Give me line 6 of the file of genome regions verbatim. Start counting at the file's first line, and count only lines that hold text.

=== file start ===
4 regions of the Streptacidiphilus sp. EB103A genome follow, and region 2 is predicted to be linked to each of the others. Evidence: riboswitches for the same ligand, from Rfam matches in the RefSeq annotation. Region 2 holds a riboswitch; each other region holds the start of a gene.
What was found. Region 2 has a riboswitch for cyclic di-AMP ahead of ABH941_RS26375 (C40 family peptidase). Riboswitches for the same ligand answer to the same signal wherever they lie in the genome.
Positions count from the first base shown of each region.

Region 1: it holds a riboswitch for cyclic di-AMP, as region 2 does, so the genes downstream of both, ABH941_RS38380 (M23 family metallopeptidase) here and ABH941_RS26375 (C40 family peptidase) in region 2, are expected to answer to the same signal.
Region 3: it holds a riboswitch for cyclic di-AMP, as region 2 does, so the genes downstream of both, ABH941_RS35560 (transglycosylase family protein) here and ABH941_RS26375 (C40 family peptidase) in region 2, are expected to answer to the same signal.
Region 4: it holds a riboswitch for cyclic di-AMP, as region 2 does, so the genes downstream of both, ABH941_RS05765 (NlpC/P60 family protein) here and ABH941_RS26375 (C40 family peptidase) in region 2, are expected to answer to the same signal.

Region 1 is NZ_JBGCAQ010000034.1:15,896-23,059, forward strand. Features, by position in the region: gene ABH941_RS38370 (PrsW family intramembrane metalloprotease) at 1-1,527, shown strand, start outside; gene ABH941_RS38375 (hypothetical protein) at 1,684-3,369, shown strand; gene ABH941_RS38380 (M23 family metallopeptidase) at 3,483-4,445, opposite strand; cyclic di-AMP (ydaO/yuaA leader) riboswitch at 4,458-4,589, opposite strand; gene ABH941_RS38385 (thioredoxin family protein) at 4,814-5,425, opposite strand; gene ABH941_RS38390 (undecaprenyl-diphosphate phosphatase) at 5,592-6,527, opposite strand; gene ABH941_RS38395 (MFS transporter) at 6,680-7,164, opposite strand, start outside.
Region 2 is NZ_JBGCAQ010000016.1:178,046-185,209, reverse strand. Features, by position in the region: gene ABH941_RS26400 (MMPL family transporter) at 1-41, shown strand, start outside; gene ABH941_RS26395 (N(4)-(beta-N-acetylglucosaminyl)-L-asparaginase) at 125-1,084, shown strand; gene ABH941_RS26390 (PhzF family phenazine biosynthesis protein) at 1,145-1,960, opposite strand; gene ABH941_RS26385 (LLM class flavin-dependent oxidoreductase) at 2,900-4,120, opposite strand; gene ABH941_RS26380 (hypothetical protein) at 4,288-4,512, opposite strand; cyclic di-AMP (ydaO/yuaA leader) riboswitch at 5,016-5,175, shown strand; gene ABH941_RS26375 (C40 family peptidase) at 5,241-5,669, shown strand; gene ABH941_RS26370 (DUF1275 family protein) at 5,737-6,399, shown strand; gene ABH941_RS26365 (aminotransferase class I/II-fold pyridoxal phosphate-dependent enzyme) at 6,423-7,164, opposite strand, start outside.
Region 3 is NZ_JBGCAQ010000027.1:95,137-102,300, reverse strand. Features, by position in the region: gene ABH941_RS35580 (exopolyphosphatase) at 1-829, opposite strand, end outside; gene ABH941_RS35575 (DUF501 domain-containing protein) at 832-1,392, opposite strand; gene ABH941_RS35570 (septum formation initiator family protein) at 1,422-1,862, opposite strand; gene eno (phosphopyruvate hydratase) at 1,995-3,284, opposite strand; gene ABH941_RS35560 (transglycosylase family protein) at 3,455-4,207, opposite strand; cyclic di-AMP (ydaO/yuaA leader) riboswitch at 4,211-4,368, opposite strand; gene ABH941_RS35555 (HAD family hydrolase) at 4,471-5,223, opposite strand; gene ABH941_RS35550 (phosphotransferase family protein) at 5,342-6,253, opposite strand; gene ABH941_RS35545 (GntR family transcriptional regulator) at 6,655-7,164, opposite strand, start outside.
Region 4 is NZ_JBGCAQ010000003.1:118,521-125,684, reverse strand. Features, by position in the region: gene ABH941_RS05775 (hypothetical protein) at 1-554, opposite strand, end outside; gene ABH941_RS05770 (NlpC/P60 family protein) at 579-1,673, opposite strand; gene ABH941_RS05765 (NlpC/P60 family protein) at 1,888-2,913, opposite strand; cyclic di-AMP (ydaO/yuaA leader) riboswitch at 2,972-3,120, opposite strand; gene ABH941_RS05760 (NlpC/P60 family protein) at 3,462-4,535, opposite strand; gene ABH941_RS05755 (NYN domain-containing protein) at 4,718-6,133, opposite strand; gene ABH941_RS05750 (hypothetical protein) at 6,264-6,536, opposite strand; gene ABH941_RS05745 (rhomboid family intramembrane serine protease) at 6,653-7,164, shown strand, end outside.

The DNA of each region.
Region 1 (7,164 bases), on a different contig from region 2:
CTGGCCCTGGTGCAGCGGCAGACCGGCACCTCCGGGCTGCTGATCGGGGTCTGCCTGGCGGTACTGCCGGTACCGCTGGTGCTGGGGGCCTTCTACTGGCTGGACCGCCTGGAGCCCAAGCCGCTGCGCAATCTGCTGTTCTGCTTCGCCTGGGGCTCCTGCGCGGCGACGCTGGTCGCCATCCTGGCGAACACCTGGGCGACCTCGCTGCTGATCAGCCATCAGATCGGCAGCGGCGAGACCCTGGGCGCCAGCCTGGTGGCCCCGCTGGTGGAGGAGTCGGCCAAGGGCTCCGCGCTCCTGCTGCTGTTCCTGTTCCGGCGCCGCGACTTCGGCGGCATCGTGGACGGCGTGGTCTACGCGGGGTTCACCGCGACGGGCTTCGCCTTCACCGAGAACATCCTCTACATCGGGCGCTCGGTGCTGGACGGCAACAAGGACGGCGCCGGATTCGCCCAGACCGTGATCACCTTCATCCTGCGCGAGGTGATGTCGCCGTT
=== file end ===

Region 4: it holds a riboswitch for cyclic di-AMP, as region 2 does, so the genes downstream of both, ABH941_RS05765 (NlpC/P60 family protein) here and ABH941_RS26375 (C40 family peptidase) in region 2, are expected to answer to the same signal.